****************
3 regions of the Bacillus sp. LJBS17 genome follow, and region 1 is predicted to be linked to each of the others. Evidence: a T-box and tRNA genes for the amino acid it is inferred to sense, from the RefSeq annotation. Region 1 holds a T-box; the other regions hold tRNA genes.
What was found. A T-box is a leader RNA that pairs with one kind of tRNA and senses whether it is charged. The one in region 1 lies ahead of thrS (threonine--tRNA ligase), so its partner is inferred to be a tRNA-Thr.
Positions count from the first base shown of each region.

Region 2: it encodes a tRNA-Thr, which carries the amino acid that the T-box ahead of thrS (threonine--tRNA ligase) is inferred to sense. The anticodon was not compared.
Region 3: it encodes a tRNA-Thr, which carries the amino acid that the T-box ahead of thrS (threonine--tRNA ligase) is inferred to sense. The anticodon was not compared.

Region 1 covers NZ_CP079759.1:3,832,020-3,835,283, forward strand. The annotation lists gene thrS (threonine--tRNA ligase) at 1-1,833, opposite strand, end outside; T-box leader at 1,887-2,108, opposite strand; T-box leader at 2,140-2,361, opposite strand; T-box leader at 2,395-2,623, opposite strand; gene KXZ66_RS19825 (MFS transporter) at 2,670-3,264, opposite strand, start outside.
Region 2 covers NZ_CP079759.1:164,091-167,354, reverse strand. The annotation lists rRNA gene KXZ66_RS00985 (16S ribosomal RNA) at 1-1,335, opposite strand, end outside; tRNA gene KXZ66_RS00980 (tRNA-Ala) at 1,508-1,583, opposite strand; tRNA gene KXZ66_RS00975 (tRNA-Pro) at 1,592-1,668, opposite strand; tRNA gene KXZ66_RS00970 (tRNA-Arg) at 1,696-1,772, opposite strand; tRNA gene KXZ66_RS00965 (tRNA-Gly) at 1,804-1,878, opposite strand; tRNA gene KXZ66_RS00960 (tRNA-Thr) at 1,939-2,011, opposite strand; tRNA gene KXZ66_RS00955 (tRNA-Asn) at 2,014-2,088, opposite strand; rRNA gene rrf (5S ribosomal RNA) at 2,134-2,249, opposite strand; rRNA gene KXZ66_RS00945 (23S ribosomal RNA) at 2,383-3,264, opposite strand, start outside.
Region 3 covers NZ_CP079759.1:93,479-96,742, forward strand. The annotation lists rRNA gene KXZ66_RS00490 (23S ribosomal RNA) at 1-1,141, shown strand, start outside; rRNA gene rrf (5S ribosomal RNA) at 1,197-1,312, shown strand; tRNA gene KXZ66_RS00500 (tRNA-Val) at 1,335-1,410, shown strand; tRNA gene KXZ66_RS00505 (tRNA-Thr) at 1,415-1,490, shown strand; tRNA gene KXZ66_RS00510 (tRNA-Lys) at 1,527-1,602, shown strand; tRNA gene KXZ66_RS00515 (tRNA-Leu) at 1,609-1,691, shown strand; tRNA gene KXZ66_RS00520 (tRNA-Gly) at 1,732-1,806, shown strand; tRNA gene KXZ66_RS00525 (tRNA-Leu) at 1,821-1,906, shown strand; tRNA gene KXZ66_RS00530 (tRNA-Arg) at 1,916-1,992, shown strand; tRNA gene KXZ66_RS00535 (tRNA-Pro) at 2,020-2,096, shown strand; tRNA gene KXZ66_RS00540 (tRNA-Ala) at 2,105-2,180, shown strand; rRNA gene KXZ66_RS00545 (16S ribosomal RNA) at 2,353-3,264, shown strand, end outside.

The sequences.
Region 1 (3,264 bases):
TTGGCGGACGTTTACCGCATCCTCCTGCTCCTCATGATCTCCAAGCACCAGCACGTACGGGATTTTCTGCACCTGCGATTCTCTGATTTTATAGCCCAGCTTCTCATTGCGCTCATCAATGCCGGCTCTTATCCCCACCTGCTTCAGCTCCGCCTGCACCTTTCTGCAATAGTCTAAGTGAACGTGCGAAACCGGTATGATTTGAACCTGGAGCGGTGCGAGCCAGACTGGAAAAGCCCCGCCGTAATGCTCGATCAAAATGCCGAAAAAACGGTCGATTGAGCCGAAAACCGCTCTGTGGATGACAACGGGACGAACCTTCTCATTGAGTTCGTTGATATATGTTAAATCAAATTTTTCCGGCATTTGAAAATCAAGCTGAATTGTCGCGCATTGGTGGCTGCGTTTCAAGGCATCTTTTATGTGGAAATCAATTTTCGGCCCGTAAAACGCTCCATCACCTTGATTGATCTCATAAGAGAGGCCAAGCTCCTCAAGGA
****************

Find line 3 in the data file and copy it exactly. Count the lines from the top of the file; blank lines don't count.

Positions count from the first base shown of each region.